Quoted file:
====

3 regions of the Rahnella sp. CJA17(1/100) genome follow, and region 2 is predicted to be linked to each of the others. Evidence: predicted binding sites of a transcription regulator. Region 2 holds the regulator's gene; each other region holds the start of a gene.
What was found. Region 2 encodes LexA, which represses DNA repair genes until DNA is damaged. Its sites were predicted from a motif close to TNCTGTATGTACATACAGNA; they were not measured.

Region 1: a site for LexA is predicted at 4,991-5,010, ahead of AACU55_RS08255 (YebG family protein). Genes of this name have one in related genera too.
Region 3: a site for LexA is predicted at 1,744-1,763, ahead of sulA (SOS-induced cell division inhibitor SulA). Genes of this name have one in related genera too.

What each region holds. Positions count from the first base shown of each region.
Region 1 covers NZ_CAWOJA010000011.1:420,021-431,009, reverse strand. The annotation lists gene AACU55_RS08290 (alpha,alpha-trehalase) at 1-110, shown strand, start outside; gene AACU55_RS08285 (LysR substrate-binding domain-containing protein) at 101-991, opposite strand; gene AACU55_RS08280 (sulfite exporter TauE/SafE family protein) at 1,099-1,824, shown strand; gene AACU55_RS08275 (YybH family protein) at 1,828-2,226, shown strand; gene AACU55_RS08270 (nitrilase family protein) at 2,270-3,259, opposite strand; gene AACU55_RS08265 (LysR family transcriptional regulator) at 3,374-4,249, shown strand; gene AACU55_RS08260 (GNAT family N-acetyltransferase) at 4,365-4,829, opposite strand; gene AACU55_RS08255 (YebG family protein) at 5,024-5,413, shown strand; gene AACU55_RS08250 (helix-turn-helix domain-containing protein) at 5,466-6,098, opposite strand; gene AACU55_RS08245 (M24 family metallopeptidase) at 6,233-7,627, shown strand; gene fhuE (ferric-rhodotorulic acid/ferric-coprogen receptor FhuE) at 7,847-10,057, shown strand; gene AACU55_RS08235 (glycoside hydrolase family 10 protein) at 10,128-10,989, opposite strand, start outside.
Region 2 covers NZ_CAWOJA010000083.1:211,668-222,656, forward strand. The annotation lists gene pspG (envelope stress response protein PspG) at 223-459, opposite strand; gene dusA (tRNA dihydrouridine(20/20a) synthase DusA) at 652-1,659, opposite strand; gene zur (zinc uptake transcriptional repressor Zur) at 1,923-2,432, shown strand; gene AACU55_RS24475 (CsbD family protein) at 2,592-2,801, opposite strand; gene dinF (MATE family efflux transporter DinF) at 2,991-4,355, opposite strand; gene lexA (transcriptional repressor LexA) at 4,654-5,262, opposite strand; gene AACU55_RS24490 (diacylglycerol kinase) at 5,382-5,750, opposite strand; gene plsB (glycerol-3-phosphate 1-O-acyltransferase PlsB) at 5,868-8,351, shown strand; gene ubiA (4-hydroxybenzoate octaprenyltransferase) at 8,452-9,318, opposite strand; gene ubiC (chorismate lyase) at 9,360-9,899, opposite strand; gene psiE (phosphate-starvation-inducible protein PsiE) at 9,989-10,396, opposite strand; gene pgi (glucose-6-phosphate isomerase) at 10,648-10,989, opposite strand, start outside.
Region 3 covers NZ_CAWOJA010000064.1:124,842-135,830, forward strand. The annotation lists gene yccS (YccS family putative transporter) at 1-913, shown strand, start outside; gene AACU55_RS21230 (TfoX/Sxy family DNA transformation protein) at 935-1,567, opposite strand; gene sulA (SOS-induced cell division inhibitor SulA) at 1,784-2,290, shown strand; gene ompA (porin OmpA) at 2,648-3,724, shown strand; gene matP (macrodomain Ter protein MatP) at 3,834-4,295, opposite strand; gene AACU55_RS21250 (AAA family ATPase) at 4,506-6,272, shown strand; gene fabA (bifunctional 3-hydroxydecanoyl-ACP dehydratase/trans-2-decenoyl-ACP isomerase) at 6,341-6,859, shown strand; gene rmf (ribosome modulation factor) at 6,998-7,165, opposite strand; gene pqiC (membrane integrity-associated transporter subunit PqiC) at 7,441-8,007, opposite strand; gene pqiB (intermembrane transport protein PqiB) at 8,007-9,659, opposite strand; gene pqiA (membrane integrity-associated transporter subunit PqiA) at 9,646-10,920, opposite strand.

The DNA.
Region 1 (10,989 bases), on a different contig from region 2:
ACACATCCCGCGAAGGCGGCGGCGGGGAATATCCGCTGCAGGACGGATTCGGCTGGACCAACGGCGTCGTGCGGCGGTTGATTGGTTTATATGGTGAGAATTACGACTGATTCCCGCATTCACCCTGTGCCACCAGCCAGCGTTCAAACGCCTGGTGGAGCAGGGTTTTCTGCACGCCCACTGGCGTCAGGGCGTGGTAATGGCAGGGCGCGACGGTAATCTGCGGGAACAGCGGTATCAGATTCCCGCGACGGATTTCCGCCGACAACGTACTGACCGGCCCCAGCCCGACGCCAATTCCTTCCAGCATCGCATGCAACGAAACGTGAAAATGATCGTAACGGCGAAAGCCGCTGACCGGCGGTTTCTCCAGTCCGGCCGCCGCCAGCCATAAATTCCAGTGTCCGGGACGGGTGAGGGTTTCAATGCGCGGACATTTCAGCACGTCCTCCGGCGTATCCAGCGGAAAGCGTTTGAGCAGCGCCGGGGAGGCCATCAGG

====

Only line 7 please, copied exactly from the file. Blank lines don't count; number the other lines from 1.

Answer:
Region 2 covers NZ_CAWOJA010000083.1:211,668-222,656, forward strand. The annotation lists gene pspG (envelope stress response protein PspG) at 223-459, opposite strand; gene dusA (tRNA dihydrouridine(20/20a) synthase DusA) at 652-1,659, opposite strand; gene zur (zinc uptake transcriptional repressor Zur) at 1,923-2,432, shown strand; gene AACU55_RS24475 (CsbD family protein) at 2,592-2,801, opposite strand; gene dinF (MATE family efflux transporter DinF) at 2,991-4,355, opposite strand; gene lexA (transcriptional repressor LexA) at 4,654-5,262, opposite strand; gene AACU55_RS24490 (diacylglycerol kinase) at 5,382-5,750, opposite strand; gene plsB (glycerol-3-phosphate 1-O-acyltransferase PlsB) at 5,868-8,351, shown strand; gene ubiA (4-hydroxybenzoate octaprenyltransferase) at 8,452-9,318, opposite strand; gene ubiC (chorismate lyase) at 9,360-9,899, opposite strand; gene psiE (phosphate-starvation-inducible protein PsiE) at 9,989-10,396, opposite strand; gene pgi (glucose-6-phosphate isomerase) at 10,648-10,989, opposite strand, start outside.